BACKGROUND - Inflammatory responses contribute to vascular remodeling during tissue repair or ischemia. We hypothesized that inflammatory cell recruitment and endothelial cell activation during vasculogenesis and ischemia-mediated arteriogenesis could be temporally assessed by noninvasive molecular imaging. METHODS AND RESULTS - Contrast ultrasound perfusion imaging and molecular imaging with microbubbles targeted to activated neutrophils, α5-integrins, or vascular cell adhesion molecule (VCAM-1) were performed in murine models of vasculogenesis (subcutaneous matrigel) or hind-limb ischemia produced by arterial occlusion in wild-type or monocyte chemotactic protein-1-deficient mice. In subcutaneous matrigel plugs, perfusion advanced centripetally between days 3 and 10. On targeted imaging, signal enhancement from α5-integrins and VCAM-1 coincided with the earliest appearance of regional blood flow. Targeted imaging correlated temporally with histological evidence of channel formation by α5-integrin-positive monocytes, followed by the appearance of spindle-shaped cells lining the channels that expressed VCAM-1. In ischemic hind-limb tissue, skeletal muscle blood flow and arteriolar density increased progressively between days 2 and 21 after arterial ligation. Targeted imaging demonstrated early signal enhancement for neutrophils, monocyte α5-integrin, and VCAM-1 at day 2 when blood flow was very low (<20% control). The neutrophil signal declined precipitously between days 2 and 4, whereas VCAM-1 and monocyte signal persisted to day 7. In mice deficient for monocyte chemotactic protein-1, monocyte-targeted signal was severely reduced compared with wild-type mice (1.2±0.6 versus 10.5±8.8 video intensity units on day 4; P<0.05), although flow responses were only mildly impaired. CONCLUSIONS - Different components of the inflammatory response that participate in vascular development and remodeling can be assessed separately with targeted molecular imaging.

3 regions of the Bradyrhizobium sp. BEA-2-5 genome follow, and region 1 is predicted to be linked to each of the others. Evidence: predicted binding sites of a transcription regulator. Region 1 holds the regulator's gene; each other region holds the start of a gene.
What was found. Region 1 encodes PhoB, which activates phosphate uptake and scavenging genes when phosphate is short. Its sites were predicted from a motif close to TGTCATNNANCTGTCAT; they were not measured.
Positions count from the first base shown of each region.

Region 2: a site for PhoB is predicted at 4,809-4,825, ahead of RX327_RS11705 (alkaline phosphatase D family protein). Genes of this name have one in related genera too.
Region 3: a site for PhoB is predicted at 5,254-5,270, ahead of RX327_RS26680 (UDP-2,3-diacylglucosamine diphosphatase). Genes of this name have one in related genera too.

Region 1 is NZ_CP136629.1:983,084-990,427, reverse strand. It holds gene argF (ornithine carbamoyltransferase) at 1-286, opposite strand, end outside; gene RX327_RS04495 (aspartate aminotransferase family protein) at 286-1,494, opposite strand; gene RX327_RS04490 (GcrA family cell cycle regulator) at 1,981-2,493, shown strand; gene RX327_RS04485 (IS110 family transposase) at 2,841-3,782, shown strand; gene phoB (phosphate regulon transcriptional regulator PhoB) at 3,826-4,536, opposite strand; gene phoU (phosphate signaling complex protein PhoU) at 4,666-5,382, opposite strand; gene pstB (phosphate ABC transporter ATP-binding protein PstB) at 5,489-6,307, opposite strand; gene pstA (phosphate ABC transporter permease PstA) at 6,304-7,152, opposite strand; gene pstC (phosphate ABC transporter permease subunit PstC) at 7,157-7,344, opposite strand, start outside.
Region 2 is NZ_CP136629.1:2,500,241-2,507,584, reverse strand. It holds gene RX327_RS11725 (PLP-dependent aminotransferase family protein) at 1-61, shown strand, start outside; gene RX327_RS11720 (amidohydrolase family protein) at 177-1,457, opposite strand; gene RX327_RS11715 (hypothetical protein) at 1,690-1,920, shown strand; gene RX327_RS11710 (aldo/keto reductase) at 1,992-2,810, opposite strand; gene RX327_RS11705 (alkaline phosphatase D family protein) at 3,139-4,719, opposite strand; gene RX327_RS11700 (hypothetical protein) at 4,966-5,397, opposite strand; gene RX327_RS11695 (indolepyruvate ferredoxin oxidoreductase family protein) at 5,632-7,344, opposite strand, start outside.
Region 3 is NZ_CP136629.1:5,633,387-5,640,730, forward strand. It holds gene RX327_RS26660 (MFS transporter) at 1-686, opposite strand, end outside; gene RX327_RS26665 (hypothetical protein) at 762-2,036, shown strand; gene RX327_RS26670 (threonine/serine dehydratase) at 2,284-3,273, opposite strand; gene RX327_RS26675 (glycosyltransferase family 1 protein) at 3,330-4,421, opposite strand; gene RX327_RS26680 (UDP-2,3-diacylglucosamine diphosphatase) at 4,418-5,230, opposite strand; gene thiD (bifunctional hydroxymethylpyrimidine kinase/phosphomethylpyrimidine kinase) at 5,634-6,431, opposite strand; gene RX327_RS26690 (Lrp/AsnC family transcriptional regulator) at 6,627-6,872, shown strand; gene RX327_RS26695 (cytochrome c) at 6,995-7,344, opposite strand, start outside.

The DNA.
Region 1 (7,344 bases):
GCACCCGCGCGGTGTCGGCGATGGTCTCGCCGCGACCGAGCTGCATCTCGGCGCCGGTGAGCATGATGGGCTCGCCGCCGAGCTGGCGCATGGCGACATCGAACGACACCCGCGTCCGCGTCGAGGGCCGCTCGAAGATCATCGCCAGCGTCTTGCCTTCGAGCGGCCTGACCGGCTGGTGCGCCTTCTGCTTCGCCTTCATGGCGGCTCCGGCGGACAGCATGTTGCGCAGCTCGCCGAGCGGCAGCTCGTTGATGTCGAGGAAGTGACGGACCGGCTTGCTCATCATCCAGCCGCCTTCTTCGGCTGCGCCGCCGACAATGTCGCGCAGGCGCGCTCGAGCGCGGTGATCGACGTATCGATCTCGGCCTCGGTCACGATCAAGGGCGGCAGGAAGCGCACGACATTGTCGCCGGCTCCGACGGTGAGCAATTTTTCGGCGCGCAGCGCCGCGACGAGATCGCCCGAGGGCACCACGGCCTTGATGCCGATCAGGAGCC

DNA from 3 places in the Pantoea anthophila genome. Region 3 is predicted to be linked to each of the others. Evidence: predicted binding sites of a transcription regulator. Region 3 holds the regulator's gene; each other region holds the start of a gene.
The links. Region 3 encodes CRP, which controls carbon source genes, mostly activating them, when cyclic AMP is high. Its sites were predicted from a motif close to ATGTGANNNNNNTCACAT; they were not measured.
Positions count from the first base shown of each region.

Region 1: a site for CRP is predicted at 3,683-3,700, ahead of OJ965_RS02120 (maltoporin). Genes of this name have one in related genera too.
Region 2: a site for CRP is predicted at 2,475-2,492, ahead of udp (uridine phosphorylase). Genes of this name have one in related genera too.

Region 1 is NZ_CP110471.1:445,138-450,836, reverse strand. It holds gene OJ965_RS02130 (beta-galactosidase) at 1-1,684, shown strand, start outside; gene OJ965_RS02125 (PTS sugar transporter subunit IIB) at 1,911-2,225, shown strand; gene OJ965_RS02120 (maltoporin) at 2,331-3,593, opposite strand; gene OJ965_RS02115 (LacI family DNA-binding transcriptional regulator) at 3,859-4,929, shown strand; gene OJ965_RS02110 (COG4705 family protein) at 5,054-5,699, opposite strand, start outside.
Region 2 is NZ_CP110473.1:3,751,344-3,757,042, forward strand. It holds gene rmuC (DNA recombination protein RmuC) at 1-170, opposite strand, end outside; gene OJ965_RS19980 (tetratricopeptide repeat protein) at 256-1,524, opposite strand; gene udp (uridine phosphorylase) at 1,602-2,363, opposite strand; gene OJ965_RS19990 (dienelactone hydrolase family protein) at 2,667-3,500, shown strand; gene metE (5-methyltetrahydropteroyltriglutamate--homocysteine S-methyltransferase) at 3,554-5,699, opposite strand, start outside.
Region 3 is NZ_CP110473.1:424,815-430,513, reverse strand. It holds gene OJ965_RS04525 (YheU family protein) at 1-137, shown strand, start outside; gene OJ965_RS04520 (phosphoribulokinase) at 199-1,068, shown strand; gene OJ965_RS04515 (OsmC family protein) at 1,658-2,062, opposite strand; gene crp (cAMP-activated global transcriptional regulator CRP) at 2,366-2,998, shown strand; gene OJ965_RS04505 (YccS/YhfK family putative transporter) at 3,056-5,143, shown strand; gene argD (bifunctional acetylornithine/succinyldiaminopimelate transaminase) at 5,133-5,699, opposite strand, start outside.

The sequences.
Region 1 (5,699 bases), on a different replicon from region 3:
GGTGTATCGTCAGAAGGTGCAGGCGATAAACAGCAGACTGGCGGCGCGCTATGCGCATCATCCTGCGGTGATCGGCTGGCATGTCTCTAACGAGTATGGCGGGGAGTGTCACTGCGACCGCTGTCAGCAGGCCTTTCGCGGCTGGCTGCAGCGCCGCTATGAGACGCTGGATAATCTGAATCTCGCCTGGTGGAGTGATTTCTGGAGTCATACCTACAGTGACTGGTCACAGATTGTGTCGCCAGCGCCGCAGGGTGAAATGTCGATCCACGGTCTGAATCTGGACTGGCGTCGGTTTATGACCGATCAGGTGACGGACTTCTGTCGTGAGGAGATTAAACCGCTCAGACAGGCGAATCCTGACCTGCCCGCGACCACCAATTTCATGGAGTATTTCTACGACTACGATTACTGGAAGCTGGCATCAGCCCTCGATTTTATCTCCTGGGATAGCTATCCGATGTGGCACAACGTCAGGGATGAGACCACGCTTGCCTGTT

|Original language||English (US)|
|Number of pages||10|
|State||Published - Jun 2008|
ASJC Scopus subject areas
- Cardiology and Cardiovascular Medicine
- Physiology (medical)